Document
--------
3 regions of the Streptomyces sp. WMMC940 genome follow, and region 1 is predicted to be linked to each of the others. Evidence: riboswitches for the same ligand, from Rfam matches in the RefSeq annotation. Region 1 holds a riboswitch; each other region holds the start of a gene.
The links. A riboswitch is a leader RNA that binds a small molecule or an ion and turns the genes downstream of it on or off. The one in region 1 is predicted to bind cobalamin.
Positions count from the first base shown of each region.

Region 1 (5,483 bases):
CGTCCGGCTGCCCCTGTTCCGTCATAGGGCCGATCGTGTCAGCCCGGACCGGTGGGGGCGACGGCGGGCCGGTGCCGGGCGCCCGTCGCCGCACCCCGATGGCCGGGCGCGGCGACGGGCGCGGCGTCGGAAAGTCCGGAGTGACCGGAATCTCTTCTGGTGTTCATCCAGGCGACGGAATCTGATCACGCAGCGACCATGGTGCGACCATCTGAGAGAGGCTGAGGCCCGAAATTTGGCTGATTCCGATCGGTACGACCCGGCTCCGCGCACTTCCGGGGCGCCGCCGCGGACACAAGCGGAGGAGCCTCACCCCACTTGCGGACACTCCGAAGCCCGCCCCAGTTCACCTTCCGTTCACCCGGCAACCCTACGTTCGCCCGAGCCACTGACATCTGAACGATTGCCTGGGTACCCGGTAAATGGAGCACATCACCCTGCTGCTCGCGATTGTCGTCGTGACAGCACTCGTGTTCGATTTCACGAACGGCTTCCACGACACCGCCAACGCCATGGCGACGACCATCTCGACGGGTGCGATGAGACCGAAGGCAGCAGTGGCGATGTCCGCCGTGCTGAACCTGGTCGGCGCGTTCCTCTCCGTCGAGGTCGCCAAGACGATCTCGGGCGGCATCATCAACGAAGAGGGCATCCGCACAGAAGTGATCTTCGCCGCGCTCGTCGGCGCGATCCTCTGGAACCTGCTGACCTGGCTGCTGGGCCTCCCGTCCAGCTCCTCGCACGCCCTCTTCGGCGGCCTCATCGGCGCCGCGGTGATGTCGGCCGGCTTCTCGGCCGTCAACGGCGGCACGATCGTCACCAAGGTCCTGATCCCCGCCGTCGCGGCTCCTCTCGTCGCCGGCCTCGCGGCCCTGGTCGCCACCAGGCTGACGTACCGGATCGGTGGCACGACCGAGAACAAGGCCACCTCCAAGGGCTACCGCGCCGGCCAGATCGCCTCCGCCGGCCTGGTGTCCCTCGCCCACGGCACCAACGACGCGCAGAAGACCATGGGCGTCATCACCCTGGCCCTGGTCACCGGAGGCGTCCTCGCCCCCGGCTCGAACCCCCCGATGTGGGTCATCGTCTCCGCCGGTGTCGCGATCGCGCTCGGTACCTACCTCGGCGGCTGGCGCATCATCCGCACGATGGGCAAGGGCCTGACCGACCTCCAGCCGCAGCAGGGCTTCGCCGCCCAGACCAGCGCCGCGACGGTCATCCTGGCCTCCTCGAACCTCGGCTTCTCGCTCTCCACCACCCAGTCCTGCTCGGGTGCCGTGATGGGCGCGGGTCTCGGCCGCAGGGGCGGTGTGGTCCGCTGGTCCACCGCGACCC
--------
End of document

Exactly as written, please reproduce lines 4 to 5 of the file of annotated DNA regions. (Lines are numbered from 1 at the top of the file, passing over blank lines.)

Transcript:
Region 1 (5,483 bases):
CGTCCGGCTGCCCCTGTTCCGTCATAGGGCCGATCGTGTCAGCCCGGACCGGTGGGGGCGACGGCGGGCCGGTGCCGGGCGCCCGTCGCCGCACCCCGATGGCCGGGCGCGGCGACGGGCGCGGCGTCGGAAAGTCCGGAGTGACCGGAATCTCTTCTGGTGTTCATCCAGGCGACGGAATCTGATCACGCAGCGACCATGGTGCGACCATCTGAGAGAGGCTGAGGCCCGAAATTTGGCTGATTCCGATCGGTACGACCCGGCTCCGCGCACTTCCGGGGCGCCGCCGCGGACACAAGCGGAGGAGCCTCACCCCACTTGCGGACACTCCGAAGCCCGCCCCAGTTCACCTTCCGTTCACCCGGCAACCCTACGTTCGCCCGAGCCACTGACATCTGAACGATTGCCTGGGTACCCGGTAAATGGAGCACATCACCCTGCTGCTCGCGATTGTCGTCGTGACAGCACTCGTGTTCGATTTCACGAACGGCTTCCACGACACCGCCAACGCCATGGCGACGACCATCTCGACGGGTGCGATGAGACCGAAGGCAGCAGTGGCGATGTCCGCCGTGCTGAACCTGGTCGGCGCGTTCCTCTCCGTCGAGGTCGCCAAGACGATCTCGGGCGGCATCATCAACGAAGAGGGCATCCGCACAGAAGTGATCTTCGCCGCGCTCGTCGGCGCGATCCTCTGGAACCTGCTGACCTGGCTGCTGGGCCTCCCGTCCAGCTCCTCGCACGCCCTCTTCGGCGGCCTCATCGGCGCCGCGGTGATGTCGGCCGGCTTCTCGGCCGTCAACGGCGGCACGATCGTCACCAAGGTCCTGATCCCCGCCGTCGCGGCTCCTCTCGTCGCCGGCCTCGCGGCCCTGGTCGCCACCAGGCTGACGTACCGGATCGGTGGCACGACCGAGAACAAGGCCACCTCCAAGGGCTACCGCGCCGGCCAGATCGCCTCCGCCGGCCTGGTGTCCCTCGCCCACGGCACCAACGACGCGCAGAAGACCATGGGCGTCATCACCCTGGCCCTGGTCACCGGAGGCGTCCTCGCCCCCGGCTCGAACCCCCCGATGTGGGTCATCGTCTCCGCCGGTGTCGCGATCGCGCTCGGTACCTACCTCGGCGGCTGGCGCATCATCCGCACGATGGGCAAGGGCCTGACCGACCTCCAGCCGCAGCAGGGCTTCGCCGCCCAGACCAGCGCCGCGACGGTCATCCTGGCCTCCTCGAACCTCGGCTTCTCGCTCTCCACCACCCAGTCCTGCTCGGGTGCCGTGATGGGCGCGGGTCTCGGCCGCAGGGGCGGTGTGGTCCGCTGGTCCACCGCGACCC